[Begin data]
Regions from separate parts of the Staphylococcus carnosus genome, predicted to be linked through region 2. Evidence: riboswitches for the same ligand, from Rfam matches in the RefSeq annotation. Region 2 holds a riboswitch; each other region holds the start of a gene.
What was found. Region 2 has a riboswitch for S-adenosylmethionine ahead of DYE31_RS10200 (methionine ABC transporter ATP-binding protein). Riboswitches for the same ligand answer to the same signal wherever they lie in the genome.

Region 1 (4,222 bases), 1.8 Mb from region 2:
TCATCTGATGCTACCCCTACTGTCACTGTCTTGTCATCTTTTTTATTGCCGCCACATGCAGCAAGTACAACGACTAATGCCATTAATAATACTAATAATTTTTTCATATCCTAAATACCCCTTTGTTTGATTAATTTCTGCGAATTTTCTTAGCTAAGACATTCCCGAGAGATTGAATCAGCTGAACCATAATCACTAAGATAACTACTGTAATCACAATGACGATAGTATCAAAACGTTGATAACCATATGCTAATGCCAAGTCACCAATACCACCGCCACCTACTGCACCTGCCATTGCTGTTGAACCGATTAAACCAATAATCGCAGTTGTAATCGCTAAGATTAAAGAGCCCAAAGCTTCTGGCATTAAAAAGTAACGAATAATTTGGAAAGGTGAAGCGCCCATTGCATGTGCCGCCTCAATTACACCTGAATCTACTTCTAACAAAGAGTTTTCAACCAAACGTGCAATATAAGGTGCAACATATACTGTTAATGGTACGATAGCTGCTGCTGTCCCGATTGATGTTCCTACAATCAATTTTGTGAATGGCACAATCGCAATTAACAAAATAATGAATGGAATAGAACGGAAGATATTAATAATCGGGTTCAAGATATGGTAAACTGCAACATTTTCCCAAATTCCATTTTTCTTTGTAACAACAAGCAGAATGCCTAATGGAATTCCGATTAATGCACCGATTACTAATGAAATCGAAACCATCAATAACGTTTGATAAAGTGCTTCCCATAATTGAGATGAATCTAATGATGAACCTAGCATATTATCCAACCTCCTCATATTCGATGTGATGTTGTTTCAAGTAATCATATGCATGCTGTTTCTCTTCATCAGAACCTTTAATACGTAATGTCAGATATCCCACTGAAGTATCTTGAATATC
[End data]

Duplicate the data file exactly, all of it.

Regions from separate parts of the Staphylococcus carnosus genome, predicted to be linked through region 2. Evidence: riboswitches for the same ligand, from Rfam matches in the RefSeq annotation. Region 2 holds a riboswitch; each other region holds the start of a gene.
What was found. Region 2 has a riboswitch for S-adenosylmethionine ahead of DYE31_RS10200 (methionine ABC transporter ATP-binding protein). Riboswitches for the same ligand answer to the same signal wherever they lie in the genome.

Region 1 (4,222 bases), 1.8 Mb from region 2:
TCATCTGATGCTACCCCTACTGTCACTGTCTTGTCATCTTTTTTATTGCCGCCACATGCAGCAAGTACAACGACTAATGCCATTAATAATACTAATAATTTTTTCATATCCTAAATACCCCTTTGTTTGATTAATTTCTGCGAATTTTCTTAGCTAAGACATTCCCGAGAGATTGAATCAGCTGAACCATAATCACTAAGATAACTACTGTAATCACAATGACGATAGTATCAAAACGTTGATAACCATATGCTAATGCCAAGTCACCAATACCACCGCCACCTACTGCACCTGCCATTGCTGTTGAACCGATTAAACCAATAATCGCAGTTGTAATCGCTAAGATTAAAGAGCCCAAAGCTTCTGGCATTAAAAAGTAACGAATAATTTGGAAAGGTGAAGCGCCCATTGCATGTGCCGCCTCAATTACACCTGAATCTACTTCTAACAAAGAGTTTTCAACCAAACGTGCAATATAAGGTGCAACATATACTGTTAATGGTACGATAGCTGCTGCTGTCCCGATTGATGTTCCTACAATCAATTTTGTGAATGGCACAATCGCAATTAACAAAATAATGAATGGAATAGAACGGAAGATATTAATAATCGGGTTCAAGATATGGTAAACTGCAACATTTTCCCAAATTCCATTTTTCTTTGTAACAACAAGCAGAATGCCTAATGGAATTCCGATTAATGCACCGATTACTAATGAAATCGAAACCATCAATAACGTTTGATAAAGTGCTTCCCATAATTGAGATGAATCTAATGATGAACCTAGCATATTATCCAACCTCCTCATATTCGATGTGATGTTGTTTCAAGTAATCATATGCATGCTGTTTCTCTTCATCAGAACCTTTAATACGTAATGTCAGATATCCCACTGAAGTATCTTGAATATC